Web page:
The reference for locomotives and railcars
US Railroad Administration 2-6-6-2 (Light Mallet)
Chesapeake & Ohio class H-6
United States | 1917 | 40 produced
Chesapeake & Ohio No. 1309 in February 2023 on the Western Maryland Scenic Railroad
Chesapeake & Ohio No. 1309 in February 2023 on the Western Maryland Scenic Railroad
Doug Boudrow

The second largest of the steam locomotive types standardized by the United States Railroad Administration during World War I was a Mallet with a 2-6-6-2 wheel arrangement. As a basis for this design, the H-2 and H-4 classes of the Chesapeake and Ohio, which had been built from 1911, were used. The aim of the development of these locomotives at C&O was to obtain more powerful locomotives than the Consolidations used for pulling heavy coal trains, but which still have good curve running characteristics. After a single example of the H-1 was built as a saturated steam locomotive in 1910 and pulled trains weighing 3,800 tons, the other machines were built with superheaters

Like the H-2 and H-4, the standard USRA locomotives had an axle load of only 60.100 pounds, which meant that they could also be used on less developed lines. Compared to the older Consolidations they replaced, they could haul a heavier load alone than two of the older locos combined, while still using less coal. The low consumption was also due to the fact that, in contrast to many later American articulated locomotives, they were “real” Mallets and therefore had a compound engine. The high-pressure cylinders were on the rear engine, which was fixed to the frame, and the low-pressure cylinders on the front, movable chassis.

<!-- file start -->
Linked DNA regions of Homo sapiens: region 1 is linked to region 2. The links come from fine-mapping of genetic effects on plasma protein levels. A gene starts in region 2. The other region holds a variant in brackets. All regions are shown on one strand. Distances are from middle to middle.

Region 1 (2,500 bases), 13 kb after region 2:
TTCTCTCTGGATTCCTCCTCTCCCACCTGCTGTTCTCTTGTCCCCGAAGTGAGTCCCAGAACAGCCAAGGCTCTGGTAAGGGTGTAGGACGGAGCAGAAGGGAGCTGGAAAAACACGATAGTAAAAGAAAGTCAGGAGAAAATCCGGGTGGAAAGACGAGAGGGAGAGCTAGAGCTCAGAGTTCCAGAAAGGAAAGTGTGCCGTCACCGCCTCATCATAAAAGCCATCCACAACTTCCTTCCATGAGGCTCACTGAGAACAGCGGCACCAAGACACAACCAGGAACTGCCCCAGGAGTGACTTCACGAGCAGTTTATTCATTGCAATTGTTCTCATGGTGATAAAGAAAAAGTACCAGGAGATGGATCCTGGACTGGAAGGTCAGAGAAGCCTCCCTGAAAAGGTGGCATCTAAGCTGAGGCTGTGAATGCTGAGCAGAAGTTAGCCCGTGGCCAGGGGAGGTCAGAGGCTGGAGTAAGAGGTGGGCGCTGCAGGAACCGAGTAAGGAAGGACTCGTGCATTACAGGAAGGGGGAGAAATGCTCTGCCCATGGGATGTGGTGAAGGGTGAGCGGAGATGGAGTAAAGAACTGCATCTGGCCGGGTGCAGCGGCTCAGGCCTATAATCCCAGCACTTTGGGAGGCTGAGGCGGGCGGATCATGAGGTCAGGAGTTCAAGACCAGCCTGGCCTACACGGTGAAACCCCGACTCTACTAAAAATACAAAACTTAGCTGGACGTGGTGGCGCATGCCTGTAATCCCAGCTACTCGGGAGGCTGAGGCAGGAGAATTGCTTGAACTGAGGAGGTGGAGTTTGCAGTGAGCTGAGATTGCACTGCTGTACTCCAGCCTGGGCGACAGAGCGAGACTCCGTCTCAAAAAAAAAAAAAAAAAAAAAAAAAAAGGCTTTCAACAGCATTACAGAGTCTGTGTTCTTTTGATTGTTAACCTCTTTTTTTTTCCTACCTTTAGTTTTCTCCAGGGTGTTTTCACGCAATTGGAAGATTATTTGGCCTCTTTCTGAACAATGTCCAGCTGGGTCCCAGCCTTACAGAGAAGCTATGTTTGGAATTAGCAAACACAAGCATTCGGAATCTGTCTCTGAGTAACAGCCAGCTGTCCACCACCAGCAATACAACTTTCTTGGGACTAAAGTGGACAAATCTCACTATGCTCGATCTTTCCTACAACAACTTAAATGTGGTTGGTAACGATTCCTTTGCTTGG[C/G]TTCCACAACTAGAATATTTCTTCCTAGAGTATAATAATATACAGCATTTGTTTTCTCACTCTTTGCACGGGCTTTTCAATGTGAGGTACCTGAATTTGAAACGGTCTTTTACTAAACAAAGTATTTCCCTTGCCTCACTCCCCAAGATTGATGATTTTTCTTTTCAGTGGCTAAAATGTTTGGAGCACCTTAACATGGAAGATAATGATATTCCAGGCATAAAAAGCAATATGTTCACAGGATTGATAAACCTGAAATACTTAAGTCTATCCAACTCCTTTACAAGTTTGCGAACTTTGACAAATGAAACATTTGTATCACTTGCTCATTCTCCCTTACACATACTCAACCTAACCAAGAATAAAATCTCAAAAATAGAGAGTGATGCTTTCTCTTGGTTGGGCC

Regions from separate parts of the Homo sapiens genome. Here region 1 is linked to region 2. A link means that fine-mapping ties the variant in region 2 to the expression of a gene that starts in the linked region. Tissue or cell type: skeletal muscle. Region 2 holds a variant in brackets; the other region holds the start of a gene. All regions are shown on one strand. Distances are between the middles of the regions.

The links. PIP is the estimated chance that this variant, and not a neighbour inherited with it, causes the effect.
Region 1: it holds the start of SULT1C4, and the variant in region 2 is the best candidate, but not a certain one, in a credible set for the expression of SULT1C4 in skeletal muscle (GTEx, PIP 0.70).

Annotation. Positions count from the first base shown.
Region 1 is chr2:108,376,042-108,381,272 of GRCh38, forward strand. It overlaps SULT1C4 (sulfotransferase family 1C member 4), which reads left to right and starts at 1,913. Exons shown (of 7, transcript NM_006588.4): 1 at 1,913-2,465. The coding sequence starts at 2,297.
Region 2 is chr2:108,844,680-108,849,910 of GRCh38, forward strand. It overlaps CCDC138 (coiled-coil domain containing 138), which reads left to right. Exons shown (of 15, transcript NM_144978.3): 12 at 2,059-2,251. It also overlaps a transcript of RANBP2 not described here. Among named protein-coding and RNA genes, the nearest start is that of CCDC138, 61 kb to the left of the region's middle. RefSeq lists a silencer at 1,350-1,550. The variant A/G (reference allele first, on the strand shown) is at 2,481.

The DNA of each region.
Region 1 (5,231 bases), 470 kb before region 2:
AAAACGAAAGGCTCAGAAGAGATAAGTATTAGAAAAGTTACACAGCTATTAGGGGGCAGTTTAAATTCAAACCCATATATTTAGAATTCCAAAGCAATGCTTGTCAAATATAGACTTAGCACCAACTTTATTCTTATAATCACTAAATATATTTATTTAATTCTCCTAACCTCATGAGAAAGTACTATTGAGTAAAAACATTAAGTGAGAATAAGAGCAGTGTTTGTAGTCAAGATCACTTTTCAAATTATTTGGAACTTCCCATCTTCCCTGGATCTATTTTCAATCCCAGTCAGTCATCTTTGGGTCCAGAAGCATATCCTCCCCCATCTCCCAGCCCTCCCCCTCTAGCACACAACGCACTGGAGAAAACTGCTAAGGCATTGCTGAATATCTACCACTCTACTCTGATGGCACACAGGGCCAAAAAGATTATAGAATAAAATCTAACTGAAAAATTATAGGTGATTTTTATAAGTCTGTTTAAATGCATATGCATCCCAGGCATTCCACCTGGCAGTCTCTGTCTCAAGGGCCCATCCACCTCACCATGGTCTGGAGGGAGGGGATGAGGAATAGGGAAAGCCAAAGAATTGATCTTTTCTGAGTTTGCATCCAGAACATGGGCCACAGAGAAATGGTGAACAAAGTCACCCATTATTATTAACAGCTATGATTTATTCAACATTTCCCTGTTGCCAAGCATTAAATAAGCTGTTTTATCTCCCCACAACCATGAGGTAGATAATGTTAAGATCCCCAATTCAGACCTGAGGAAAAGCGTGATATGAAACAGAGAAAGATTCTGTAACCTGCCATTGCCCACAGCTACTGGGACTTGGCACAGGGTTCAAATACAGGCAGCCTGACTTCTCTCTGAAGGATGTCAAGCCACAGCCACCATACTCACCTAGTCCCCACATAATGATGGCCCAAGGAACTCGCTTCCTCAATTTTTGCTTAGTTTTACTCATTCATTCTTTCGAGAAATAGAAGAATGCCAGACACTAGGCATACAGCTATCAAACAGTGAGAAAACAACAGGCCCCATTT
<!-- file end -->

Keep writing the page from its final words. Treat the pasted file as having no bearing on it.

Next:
Only 30 examples of the actual standard design were built until about 1940, which were delivered to the C&O and to the Wheeling and Lake Erie Railway. Some W&LE locomotives were later leased to Nickel Plate Road. The C&O soon decided to procure a version that was slightly adapted to their own needs instead of the standardized version. This was produced in smaller numbers as the H-6 until 1949 and adapted to modern developments over time. The innovations included roller bearings, an automatic lubrication system and a stoker. The last two units built bore the numbers 1308 and 1309 at the C&O. They were only used from their commissioning in 1949 until 1956 and were the last steam locomotives that Baldwin built for an American company. Today, the restored 1308 sits in Huntington, West Virginia, while 1309 returned to service on the Western Maryland Scenic Railroad as of December 31, 2020.

Built1917-1923, 1949
ManufacturerALCO, Baldwin
Axle config2-6-6-2 (Mallet Mogul) 
Gauge4 ft 8 1/2 in (Standard gauge)
Dimensions and Weights
Length99 ft 8 7/16 in
Wheelbase49 ft 9 in
Fixed wheelbase10 ft 6 in
Total wheelbase89 ft 5 in
Service weight448,000 lbs
Adhesive weight358,000 lbs
Total weight654,500 lbs
Axle load60,100 lbs
Water capacity12,000 us gal
Fuel capacity32,000 lbs (coal)
Power sourcesteam
Estimated power3,500 hp (2,610 kW)
Optimal speed28 mph
Starting effort79,336 lbf
with start valve95,203 lbf
Power Plant
Driver diameter57 in
Boiler pressure225 psi
Expansion typecompound
Cylindersfour, HP: 23 x 32 in
and LP: 35 x 32 in
Grate area76.3 sq ft
Firebox area416 sq ft
Tube heating area5,027 sq ft
Evaporative heating area5,443 sq ft
Superheater area1,292 sq ft
Total heating area6,735 sq ft
Calculated Values
steam locomotive
last changed: 03/2022

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